Alice Through the Looking Glass: 5 Story “Don’ts” We Learned From the Film

By:

Mia Wasikowska as Alice and Anne Hathaway as the White Queen in Alice Through the Looking Glass. Photo courtesy: Disney Pictures

Mia Wasikowska as Alice and Anne Hathaway as the White Queen in Alice Through the Looking Glass. Photo courtesy: Disney Pictures

The best movies make you forget they were actually written, directed and produced. In the audience’s mind, there was no screenwriter clacking away on a keyboard to write the script. Or any actors prancing around a set with walls so thin they could be knocked down with a simple push. You forget everything that goes into making the movie when the story is good.

But when a movie has problems, on the other hand, everyone is a critic. And this is the big conundrum in being a filmmaker and criticizing film, doesn’t everyone who makes a movie want it to be good? We think so, but that doesn’t mean you can’t learn from someone else’s mistakes. Let’s take Alice Through the Looking Glass, the $170 million budgeted movie, which premiered May 27 and has barely since crossed the $40 million earning mark domestically at the box office.

So, how does a movie with so much potential, so many stars and so much cash behind it fail to measure up? We think it all starts with story. If you have that down, everything else falls into place. Here are five DON’TS when it comes to story that we learned from Alice Through the Looking Glass.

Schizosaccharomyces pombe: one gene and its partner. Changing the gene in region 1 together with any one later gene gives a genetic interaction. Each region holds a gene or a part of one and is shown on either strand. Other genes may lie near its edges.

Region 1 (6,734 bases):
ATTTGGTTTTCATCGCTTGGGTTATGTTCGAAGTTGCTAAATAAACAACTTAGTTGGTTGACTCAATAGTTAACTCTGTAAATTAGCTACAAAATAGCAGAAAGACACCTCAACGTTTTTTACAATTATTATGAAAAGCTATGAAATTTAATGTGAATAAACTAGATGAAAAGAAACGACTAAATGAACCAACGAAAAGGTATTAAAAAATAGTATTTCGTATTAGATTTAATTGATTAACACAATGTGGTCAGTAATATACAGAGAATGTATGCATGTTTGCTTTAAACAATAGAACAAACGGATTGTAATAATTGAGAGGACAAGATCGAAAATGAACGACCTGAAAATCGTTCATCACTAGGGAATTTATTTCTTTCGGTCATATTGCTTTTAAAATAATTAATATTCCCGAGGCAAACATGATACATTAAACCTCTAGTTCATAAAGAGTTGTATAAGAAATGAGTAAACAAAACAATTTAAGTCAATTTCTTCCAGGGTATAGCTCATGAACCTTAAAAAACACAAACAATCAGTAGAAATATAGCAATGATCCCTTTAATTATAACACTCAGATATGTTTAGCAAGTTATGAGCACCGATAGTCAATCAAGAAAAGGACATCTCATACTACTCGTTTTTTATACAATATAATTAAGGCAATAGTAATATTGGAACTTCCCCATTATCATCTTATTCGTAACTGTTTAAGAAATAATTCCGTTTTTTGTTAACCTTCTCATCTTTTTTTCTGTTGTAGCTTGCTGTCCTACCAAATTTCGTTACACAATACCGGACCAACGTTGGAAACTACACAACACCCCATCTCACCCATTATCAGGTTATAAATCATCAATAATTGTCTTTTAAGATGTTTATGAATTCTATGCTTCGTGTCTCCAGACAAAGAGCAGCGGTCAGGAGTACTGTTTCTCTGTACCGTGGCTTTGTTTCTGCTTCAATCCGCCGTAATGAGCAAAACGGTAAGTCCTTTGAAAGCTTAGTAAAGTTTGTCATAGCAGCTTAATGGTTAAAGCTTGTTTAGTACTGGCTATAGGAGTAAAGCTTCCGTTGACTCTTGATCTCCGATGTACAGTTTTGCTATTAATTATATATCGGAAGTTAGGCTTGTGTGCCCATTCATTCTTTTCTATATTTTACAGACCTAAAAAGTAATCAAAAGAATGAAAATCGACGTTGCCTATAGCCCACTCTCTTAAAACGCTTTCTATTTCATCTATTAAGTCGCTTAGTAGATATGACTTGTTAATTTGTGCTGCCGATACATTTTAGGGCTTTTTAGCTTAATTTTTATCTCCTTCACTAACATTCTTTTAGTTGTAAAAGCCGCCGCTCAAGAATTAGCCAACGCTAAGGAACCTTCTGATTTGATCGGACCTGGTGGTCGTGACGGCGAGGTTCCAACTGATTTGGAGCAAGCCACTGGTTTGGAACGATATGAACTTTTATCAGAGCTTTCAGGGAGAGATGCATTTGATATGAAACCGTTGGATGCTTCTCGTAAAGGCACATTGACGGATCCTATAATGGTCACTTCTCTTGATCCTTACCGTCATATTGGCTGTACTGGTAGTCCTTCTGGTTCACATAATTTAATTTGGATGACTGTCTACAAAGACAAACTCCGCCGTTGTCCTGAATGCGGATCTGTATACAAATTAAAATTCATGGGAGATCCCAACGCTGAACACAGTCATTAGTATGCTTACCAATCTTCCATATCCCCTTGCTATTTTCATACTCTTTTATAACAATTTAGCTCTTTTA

Photo courtesy: Disney Pictures

Photo courtesy: Disney Pictures

No. 1. Don’t Change the Protagonist of a Beloved Story.

Lewis Carol’s 1865 book Alice’s Adventures in Wonderland is one of the most beloved stories of modern times. We love Alice. We’ve loved her stories since we were children. We go to these movies to spend time with her and watch her struggle and grow in a crazy fantasy world that often feels like our own nutty lives. We want Alice to be emotionally tortured, physically overwhelmed and pushed to her limit so we can sit back and watch how the clever girl is going to solve her big problem.

In the first book, Alice finds herself stuck in a real life card game. In order to succeed, she must learn she has no control over the next proverbial card she’s being dealt. In the next book, Through the Looking Glass, a deck of cards becomes a game of chess. Alice has to make her way across the game board.

Director James Bobin (Muppets Most Wanted) and writer Linda Woolverton  (2010’s Alice in Wonderland) ditched not only the chess game in their adaptation, Alice Through the Looking Glassbut making Alice the main character. The film focuses on The Hatter (Johnny Depp decorated in a frightening kaleidoscope of colored wigs and contact lenses). He needs Alice’s help to get into a time machine and bring his family back in miniature form to live in an ant farm. Sound bizarre? Even for a fantasy film, it is. Making Hatter the main character — the person with the biggest problem in the story — fundamentally breaks the structure of the book, and the trickle down effect makes for a broken story.

Photo courtesy: Disney PicturesPhoto courtesy: Disney Pictures

No. 2 — Write From the Character’s Point of View, Not the Writer’s.

Say what? There are two players in the world of screenwriting — you and your characters. Your characters should always drive story, not you. I know that sounds weird, but think about it. If you want your characters to have a time machine, but they aren’t really sure they need it, then you’re driving the story, not them.